Featured Release Roundup: June 11, 2020
Sniffany & the Nits: The Greatest Nits 7” (Thrilling Living) Sniffany & the Nits are from Brighton / London and they play a high-energy combination of straightforward punk and anarcho that fits well on the Thrilling Living label. Like CB Radio Gorgeous, Judy and the Jerks, and Good Throb, Sniffany & the Nits bang out big, catchy punk riffs with a thin and scratchy guitar sound, occasionally speeding up to hardcore tempos, but the ranting, Eve Libertine-esque vocals serve as Sniffany & the Nits’ calling card. It’s hard to say what separates spectacular vocals from mediocre ones, but whatever it is, Sniffany has it. When I was listening to this EP in the living room, my partner poked her head in from the kitchen and said, “what is this? It RULES!” and immediately dialed up their Bandcamp site. The lyrics are also great, each song building an extended metaphor rich with detail. “Spider Husband” is the record’s climax, casting an obedient wife as “a silly little fly” whose titular husband devours and digests her. If you love Good Throb and Cold Meat, you shouldn’t be without this EP, but it deserves way more than just a simple “for fans of…” recommendation.
Primo!: Sogni 12" (Anti-Fade) Australia’s Primo! returns with a second album and it’s excellent. I’ve listened to Sogni several times, and the word I keep coming back to is “gentle.” Primo! reminds me of the Shifters in that they sound a bit like the Fall, but unlike most bands who share their loose playing style and emphasis on rhythm, Primo!’s approach is feather-light and delicate. The songs on Sogni are all melodic, but they don’t use the stark contrasts I associate with pop music. The melodies are too blurred and hazy, lulling you into a tranquil, dreamlike state rather than prompting you to stand up and raise your fist. Sogni remains interesting throughout, though, proving that pleasant does not necessarily equal bland. I’d recommend checking out Sogni if you’ve enjoyed what you’ve heard of contemporary Australian indie and punk, particularly if the Shifters and/or Parsnip are among your favorites.
Carnivorous Bells: The Upturned Stone 12” (Human Headstone) The Upturned Stone is the debut vinyl from this Philadelphia band. I recognized two of the band members’ names: Matthew Adis from Salvation and David Vassalotti from Merchandise, Cult Ritual, solo recordings, and many other projects. Salvation’s fans will be happy to hear Adis’s distinctive voice and strong lyrics carry over to Carnivorous Bells, but Carnivorous Bells’ overall sound departs from hardcore. To my ears, at least, they’re a prog band. Their songs are full of unconventional time signatures, virtuosic instrumental flourishes, and spaced-out, sometimes jazzy interludes. While there’s a heaviness and intensity that makes sense given the members’ backgrounds in hardcore, punk, and noise rock, The Upturned Stone doesn’t foreground its heaviness. Many moments remind me of King Crimson’s Red album, and fans of that record should make it a point to check out The Upturned Stone, though the complexity and virtuosity will also impress anyone who loves Slint, Tortoise, and related strains of math and/or post-rock. It’s a heady, demanding album, but Carnivorous Bells rewards listeners up for the challenge.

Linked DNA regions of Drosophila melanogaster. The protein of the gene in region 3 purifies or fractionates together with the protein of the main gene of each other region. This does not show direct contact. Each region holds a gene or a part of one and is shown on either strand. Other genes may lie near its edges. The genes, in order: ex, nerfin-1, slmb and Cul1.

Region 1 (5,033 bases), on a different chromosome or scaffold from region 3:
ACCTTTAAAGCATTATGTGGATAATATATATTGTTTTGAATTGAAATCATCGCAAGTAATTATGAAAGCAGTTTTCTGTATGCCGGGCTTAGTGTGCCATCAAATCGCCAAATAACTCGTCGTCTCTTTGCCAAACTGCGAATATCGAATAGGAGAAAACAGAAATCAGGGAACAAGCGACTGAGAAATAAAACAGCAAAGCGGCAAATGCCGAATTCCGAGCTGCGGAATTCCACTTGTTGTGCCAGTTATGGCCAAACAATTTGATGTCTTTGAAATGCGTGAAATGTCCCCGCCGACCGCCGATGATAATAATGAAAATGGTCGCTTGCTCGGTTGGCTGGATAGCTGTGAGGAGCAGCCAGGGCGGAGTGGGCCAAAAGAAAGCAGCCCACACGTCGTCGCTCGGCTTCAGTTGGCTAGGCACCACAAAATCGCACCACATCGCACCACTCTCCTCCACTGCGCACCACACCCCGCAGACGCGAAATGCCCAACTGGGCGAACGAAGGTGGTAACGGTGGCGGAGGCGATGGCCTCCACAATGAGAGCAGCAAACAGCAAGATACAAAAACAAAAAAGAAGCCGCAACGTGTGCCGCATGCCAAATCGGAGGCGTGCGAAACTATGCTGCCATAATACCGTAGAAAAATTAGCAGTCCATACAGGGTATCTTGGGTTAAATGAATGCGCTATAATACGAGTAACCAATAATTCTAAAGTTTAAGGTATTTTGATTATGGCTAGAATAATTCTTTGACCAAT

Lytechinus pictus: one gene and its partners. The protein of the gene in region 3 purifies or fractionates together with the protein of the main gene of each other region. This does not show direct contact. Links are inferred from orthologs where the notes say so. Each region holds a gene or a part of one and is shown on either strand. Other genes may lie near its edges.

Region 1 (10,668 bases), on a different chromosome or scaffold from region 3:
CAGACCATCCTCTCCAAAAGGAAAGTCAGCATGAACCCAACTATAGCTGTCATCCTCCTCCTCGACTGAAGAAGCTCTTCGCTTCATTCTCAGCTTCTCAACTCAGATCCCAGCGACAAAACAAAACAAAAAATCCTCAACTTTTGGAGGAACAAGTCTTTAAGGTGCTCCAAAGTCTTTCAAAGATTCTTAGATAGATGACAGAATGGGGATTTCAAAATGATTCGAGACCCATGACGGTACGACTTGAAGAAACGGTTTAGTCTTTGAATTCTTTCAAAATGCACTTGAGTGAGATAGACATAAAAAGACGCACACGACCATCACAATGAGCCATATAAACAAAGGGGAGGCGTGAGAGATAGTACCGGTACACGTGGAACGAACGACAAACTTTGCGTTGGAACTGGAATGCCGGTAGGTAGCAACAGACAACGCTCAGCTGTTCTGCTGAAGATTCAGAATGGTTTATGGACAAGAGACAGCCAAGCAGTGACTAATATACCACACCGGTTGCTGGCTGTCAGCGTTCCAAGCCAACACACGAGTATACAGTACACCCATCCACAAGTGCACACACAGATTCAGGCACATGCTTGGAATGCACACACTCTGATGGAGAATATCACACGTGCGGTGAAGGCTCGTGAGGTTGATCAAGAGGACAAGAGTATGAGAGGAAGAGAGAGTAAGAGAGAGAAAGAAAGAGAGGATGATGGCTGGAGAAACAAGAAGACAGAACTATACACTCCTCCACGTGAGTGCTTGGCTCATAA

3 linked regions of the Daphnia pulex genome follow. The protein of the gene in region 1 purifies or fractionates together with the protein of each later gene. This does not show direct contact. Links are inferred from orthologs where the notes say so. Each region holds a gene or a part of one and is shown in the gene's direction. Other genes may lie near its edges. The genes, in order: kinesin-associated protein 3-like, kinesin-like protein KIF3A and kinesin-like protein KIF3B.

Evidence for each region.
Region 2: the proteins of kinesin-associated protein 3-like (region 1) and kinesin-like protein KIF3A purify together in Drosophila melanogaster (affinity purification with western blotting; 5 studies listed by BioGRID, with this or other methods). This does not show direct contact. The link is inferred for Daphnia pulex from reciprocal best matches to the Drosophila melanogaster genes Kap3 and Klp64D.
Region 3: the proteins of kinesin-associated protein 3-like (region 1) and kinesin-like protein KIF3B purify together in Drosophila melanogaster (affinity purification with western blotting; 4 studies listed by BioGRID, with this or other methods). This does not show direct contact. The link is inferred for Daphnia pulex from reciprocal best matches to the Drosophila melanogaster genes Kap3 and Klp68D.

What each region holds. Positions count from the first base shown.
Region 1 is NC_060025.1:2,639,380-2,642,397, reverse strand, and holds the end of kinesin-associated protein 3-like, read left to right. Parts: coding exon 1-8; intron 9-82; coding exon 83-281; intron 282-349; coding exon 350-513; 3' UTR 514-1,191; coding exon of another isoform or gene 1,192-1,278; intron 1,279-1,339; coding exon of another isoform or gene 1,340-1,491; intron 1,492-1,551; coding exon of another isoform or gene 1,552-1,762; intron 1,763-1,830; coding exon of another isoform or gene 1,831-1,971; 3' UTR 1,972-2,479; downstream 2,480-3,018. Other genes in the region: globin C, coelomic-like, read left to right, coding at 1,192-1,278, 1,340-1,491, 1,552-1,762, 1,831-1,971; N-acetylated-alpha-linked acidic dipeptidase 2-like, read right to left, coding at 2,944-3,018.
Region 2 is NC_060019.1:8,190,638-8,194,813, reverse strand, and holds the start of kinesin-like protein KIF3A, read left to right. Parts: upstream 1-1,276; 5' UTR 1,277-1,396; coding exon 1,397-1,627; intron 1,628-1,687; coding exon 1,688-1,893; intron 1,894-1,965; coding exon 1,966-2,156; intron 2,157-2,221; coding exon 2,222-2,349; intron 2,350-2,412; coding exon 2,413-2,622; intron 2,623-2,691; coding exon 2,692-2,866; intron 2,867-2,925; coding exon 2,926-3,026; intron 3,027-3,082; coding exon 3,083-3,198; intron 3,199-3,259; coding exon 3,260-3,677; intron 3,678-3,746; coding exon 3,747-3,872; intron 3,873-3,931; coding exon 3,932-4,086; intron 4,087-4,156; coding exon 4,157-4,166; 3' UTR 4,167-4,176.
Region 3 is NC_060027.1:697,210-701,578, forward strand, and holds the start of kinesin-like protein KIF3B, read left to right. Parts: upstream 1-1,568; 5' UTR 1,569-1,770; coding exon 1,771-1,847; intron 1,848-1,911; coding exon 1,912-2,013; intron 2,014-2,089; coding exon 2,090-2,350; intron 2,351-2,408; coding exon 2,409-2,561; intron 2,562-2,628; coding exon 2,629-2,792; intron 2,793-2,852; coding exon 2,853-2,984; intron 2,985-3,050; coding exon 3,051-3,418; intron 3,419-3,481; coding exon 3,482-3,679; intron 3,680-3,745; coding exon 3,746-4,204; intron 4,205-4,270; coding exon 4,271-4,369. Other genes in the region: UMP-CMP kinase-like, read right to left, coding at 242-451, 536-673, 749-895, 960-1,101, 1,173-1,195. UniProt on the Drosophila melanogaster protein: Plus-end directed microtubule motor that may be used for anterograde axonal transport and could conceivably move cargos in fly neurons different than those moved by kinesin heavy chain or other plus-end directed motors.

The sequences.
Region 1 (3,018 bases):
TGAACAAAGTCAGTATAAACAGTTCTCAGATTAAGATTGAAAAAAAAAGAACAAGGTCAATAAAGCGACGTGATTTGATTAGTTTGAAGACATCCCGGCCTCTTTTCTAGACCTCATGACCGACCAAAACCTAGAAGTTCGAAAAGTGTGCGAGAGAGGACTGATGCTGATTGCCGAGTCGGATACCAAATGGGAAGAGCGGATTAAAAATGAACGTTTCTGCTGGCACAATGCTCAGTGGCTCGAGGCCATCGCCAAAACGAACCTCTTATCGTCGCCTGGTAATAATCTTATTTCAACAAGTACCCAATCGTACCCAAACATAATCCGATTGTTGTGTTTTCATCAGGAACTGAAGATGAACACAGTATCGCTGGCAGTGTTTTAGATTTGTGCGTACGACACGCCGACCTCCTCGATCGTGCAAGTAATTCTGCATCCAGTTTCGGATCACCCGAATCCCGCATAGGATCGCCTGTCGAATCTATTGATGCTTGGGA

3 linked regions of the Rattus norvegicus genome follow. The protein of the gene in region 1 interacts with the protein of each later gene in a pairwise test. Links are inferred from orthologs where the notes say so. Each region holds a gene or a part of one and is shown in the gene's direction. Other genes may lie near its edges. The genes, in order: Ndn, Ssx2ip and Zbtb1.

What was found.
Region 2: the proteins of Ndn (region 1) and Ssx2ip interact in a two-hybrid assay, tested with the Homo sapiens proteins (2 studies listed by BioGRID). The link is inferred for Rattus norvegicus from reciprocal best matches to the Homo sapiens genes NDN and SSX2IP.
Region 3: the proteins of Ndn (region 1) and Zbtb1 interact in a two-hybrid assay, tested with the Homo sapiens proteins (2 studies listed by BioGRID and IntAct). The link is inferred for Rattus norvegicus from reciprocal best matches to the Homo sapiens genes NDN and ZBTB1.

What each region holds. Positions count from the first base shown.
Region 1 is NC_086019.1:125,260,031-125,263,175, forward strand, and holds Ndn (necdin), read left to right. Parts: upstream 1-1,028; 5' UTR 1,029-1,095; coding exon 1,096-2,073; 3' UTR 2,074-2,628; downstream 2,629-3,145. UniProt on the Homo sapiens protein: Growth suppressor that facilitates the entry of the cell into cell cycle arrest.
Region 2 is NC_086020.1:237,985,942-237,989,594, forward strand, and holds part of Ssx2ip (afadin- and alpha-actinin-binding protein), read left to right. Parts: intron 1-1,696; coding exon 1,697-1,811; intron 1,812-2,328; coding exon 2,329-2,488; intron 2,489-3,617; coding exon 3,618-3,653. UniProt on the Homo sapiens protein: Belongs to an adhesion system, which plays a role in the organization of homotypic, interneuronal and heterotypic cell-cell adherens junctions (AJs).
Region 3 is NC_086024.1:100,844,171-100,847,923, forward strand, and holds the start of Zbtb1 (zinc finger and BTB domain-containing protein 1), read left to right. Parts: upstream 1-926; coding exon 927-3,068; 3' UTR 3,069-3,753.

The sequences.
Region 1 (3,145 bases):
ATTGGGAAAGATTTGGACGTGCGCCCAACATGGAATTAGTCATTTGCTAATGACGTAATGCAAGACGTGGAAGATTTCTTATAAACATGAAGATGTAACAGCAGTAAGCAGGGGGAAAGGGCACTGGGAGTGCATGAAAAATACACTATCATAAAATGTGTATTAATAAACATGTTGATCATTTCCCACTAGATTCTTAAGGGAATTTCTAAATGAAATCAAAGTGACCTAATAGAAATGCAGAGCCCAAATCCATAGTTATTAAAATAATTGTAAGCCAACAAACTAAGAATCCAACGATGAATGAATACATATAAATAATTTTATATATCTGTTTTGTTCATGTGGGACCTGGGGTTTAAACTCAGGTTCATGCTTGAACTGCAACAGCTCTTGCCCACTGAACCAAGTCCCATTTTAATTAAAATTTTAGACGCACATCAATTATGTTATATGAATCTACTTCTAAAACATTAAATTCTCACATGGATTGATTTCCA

Scheme: demo cassette (Slow Death) If you’re in the market for some ripping d-beat, look no further than this 10-song smasher out of Vancouver, BC. Scheme’s big sound and tight playing might drift toward pro d-beat in the wrong hands, but their lean and catchy songwriting style leaves no room for pomp or pretense. While there are clear nods to Discharge, I also hear elements of driving USHC and anthemic oi! in Scheme’s sound. Like Social Unrest or Upright Citizens, Scheme’s songs feel sleek and aerodynamic, with no discernible drag on their relentless forward momentum. Fans of Iconoclast should also take note as Scheme has a similar vibe. This one will get you out of your chair faster than a quadruple espresso.